Here we go again:
Customer service

Most companies have a wealth of information about their customers stored in various systems across the organization but have focused their warehousing efforts on more traditional reporting of customer problems. However, if call center agents can combine the information they have collected about a customer with historical information in the data warehouse—and leverage dynamic analysis capabilities—they can identify other potential issues the customer may be facing. Armed with this knowledge, agents can better recognize the likelihood of a customer leaving while they are talking to the client, improving the chances that they can take steps to maintain the customer’s loyalty. They can even more easily identify appropriate cross-sell opportunities to turn customer support efforts into revenue-generating opportunities.

This is Real-Time Data Warehousing, Active Data Warehousing with a live neural-network on top. This is what banks, credit card companies, and airlines do today... Where's the DYNAMIC part of this warehouse? If the warehouse was built properly to begin with, it would scale, it would run in real-time, and it would have analytics (i.e.: live mining) built in.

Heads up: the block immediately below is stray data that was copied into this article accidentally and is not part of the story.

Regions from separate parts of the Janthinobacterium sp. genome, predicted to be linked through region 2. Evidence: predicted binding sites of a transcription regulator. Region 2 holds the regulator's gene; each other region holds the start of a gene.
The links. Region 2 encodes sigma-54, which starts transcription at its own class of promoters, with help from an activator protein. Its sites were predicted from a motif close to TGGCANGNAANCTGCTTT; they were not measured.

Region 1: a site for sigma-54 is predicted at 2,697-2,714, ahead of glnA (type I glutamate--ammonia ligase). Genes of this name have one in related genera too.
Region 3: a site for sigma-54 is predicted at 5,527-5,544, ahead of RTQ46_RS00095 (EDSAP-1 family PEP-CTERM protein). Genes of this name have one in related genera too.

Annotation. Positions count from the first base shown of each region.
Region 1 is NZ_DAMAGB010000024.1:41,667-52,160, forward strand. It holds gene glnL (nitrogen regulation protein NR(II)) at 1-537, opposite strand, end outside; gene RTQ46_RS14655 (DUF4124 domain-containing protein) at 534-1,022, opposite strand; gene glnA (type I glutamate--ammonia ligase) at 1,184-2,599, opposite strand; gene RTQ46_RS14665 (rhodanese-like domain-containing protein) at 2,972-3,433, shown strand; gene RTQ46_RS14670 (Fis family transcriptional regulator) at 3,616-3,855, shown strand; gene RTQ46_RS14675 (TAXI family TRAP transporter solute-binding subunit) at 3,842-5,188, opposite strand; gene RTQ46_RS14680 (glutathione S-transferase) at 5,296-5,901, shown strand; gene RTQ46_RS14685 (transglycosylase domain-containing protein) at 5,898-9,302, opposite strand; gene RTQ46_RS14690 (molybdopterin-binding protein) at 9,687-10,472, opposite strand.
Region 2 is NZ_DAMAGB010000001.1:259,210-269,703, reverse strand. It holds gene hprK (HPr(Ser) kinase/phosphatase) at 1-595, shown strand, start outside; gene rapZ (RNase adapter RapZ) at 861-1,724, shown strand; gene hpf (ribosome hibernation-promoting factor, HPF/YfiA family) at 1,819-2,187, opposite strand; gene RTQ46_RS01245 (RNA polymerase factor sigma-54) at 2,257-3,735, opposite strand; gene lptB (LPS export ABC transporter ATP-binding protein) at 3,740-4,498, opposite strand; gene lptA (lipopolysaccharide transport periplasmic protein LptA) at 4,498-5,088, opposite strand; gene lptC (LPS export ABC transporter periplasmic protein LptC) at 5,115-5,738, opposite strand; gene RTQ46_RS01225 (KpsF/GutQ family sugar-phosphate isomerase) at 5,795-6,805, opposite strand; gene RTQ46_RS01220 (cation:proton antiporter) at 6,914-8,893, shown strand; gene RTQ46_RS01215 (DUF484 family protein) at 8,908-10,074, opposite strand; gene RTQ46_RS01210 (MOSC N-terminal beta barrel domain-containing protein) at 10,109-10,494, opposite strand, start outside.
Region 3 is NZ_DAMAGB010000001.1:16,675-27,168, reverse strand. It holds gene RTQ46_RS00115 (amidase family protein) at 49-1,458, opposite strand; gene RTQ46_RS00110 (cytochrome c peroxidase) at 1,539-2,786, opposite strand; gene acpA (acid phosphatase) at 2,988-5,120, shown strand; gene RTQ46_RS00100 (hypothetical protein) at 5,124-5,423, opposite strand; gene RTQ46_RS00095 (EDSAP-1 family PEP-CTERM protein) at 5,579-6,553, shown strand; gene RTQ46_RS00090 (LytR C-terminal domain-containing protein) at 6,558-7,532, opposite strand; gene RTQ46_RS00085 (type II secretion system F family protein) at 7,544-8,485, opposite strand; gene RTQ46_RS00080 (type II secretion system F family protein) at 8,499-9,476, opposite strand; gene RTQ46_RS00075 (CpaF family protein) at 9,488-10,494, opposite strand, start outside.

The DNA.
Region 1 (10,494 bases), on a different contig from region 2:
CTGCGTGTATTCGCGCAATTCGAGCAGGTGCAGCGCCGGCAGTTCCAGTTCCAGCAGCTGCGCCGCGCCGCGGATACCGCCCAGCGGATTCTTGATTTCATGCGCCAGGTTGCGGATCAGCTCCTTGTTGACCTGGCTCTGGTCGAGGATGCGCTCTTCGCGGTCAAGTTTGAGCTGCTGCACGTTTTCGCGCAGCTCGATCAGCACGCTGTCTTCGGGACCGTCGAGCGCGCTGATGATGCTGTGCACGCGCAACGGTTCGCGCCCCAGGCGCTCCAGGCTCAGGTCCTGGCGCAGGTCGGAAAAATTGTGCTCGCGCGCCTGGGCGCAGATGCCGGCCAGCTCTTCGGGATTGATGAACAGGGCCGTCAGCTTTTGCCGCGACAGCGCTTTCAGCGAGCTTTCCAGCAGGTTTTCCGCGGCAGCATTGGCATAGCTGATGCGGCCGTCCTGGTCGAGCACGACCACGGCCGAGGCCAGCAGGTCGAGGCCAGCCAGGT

Appliances, Teradata, Oracle, HP, Microsoft (SQLServer), and so on are all capable of Real-Time and Active Data Warehousing. Each of the cases listed in this marketing brochure reflect ADW, not DDW. There is nothing said in here that indicates that the new IBM "appliance" with DB2 UDB is dynamic in any way.

ICING ON THE CAKE:

The hub of dynamic warehousing is still the data warehouse. Moving forward, however, data warehouses will need to support increasingly mixed application requirements, including mission-critical operational activities in addition to traditional back-office reporting. Warehouses will also need to provide expanded functionality and work seamlessly with the other services required to enable dynamic warehousing. A data warehouse solution should be able to consolidate data marts and silo solutions across the enterprise into a unified warehouse where needed, while still enabling distributed data marts to address business- specific requirements. And as the demand for resources increases, companies will require more balanced and optimized performance from warehouses (balanced storage, hardware and software performance) to keep costs in check and meet varying service level requirements.